When visiting Turkey, people often visit Cappadocia for the fairy chimneys and hot air balloons or Ephesus for its history and ancient ruins. However, you really cannot leave Turkey without visiting Istanbul. Istanbul is a global city that spans both continents of Europe and Asia. It has survived the Roman and Ottoman empires, and is now the hub of culture, commerce and society in the Republic of Turkey. This 3-day itinerary to Istanbul is jam-packed with some of the best activities, restaurants and advice for exploring the city written by an American expat who has lived in Turkey for five years.
An important note about this itinerary is that it should be done during the week, not over the weekend. Istanbul has a population of about 14 million people and has thousands of tourists at any given time. You will enjoy this itinerary more during the weekdays when most people are working and there are less tourists. Be ready to start early in the day as this is not a slow-travel itinerary!
- Day 1 in Istanbul Itinerary: Blue Mosque, Hagia Sophia, Topkapi Palace
- Day 2 in Istanbul Itinerary: Dolmabahçe Palace, Galata Tower, Süleymaniye Mosque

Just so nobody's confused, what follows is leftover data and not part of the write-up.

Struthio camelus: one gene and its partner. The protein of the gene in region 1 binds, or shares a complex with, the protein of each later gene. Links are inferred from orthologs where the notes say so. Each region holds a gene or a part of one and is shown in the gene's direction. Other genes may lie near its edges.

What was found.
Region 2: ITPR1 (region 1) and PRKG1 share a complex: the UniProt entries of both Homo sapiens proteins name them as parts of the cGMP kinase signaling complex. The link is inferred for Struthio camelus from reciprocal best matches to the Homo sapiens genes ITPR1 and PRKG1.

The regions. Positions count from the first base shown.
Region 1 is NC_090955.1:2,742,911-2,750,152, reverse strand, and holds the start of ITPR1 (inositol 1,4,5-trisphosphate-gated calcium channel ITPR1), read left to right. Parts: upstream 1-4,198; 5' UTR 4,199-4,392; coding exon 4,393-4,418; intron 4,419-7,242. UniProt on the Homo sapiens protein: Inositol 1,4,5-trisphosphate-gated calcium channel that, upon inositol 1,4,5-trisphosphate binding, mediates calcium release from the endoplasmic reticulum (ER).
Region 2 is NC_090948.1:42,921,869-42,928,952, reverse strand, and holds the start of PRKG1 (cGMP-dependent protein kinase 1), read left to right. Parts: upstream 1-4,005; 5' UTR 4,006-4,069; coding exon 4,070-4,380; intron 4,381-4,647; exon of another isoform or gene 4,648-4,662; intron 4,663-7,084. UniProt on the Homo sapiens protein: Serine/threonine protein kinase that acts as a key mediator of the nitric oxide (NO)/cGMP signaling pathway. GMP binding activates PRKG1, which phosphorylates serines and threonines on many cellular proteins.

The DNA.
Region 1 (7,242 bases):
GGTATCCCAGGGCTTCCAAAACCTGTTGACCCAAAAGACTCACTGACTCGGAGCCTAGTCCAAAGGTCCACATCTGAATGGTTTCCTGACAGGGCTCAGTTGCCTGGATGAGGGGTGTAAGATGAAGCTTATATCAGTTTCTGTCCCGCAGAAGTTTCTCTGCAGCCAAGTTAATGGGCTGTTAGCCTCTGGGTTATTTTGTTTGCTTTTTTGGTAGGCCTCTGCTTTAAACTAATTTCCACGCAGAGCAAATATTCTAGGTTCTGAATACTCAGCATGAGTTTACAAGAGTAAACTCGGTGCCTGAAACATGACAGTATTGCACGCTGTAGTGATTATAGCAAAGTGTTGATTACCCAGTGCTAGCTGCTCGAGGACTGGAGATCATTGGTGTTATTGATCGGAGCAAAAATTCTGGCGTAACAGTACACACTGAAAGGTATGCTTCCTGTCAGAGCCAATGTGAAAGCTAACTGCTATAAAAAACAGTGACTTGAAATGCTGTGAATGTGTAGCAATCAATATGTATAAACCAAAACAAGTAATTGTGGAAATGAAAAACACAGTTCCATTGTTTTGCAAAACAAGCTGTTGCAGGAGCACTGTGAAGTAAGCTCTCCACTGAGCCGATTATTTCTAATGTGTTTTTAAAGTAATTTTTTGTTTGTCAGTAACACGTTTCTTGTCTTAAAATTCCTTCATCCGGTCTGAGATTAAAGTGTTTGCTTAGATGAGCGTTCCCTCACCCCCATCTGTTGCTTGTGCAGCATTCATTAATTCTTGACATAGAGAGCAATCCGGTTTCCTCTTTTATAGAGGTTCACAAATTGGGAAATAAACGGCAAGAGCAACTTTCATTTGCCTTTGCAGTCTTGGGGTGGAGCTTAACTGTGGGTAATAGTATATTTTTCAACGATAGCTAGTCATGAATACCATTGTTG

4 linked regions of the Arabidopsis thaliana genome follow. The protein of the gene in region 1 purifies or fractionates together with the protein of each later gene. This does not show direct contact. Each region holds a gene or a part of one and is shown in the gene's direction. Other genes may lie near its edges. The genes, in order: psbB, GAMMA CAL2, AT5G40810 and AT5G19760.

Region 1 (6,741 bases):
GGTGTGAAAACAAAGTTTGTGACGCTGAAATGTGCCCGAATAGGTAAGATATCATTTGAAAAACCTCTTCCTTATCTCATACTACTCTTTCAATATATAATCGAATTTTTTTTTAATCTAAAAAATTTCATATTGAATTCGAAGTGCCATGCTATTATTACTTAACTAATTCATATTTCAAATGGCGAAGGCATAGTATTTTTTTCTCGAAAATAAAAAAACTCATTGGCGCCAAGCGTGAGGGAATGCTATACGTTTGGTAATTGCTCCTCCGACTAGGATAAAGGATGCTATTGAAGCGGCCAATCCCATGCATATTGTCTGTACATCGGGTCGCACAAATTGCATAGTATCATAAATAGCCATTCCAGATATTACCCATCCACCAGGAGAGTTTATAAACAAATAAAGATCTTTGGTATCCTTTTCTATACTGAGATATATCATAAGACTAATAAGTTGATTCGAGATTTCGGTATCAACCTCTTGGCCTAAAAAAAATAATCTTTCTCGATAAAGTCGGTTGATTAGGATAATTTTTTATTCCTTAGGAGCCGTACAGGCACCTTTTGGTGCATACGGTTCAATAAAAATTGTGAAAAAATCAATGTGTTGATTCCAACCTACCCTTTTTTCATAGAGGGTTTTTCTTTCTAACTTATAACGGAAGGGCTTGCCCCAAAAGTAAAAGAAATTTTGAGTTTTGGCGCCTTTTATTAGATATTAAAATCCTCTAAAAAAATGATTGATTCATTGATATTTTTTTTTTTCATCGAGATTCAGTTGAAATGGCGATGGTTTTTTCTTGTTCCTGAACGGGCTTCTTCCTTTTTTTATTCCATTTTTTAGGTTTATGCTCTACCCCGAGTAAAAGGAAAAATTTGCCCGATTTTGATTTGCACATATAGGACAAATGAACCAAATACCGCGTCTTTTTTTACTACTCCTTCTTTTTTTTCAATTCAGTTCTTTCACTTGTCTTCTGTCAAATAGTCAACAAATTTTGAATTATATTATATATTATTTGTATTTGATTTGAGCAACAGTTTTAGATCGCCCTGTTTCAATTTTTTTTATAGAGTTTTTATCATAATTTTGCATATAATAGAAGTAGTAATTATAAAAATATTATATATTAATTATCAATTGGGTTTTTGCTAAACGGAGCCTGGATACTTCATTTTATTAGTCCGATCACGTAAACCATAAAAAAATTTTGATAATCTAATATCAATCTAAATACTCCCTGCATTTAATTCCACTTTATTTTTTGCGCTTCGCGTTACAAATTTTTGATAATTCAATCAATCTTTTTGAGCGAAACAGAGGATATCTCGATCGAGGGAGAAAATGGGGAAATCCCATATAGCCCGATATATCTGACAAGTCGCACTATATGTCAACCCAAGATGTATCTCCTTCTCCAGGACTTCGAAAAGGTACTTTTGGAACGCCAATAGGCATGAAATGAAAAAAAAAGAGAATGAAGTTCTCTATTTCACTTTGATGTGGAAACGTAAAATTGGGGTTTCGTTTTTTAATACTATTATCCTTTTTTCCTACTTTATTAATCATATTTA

- Day 3 in Istanbul Itinerary: Basilica Cisterns, Grand Bazaar, Bosphorus Boat Tour
- What to Eat in Istanbul
- Getting Around Istanbul
- Where to Stay in Istanbul
Day 1 in Istanbul Itinerary: Blue Mosque, Hagia Sophia, Topkapi Palace
The Blue Mosque, also known as the Sultanahmet Mosque, is one of the most iconic structures of Istanbul found in the Fatih district. It is open daily but closes to visitors on Friday afternoons for a few hours during the Muslim worship service and prayer.
It is not a museum, it is a functioning mosque, so women must cover their head when they enter. There are complementary scarves provided before entering. The interior of the Blue Mosque has beautiful, ornate designs that are reminiscent of Ottoman style and design.
The Hagia Sophia was built during the Byzantine Empire and was originally a basilica. It was later converted into a mosque during the Ottoman Empire but is open today as a museum. This is my favorite structure in Istanbul, for its architecture, colors and interior mosaics. Since it is a museum, there is an entrance fee of 60 TL (roughly 11 USD).
The Topkapı Palace was home to the sultans and their concubines during the Ottoman empire, until 1850 when they moved to Dolmabahçe Palace. The architecture and design of the palace is distinct from other structures nearby, and the entire facility feels charming and serene. After the fall of the Ottoman empire, Mustafa Kemal Ataturk, the founder of the Turkish Republic, converted the palace into a museum in 1923 and it is still open to visitors today.
Day 2 in Istanbul Itinerary: Dolmabahçe Palace, Galata Tower, Süleymaniye Mosque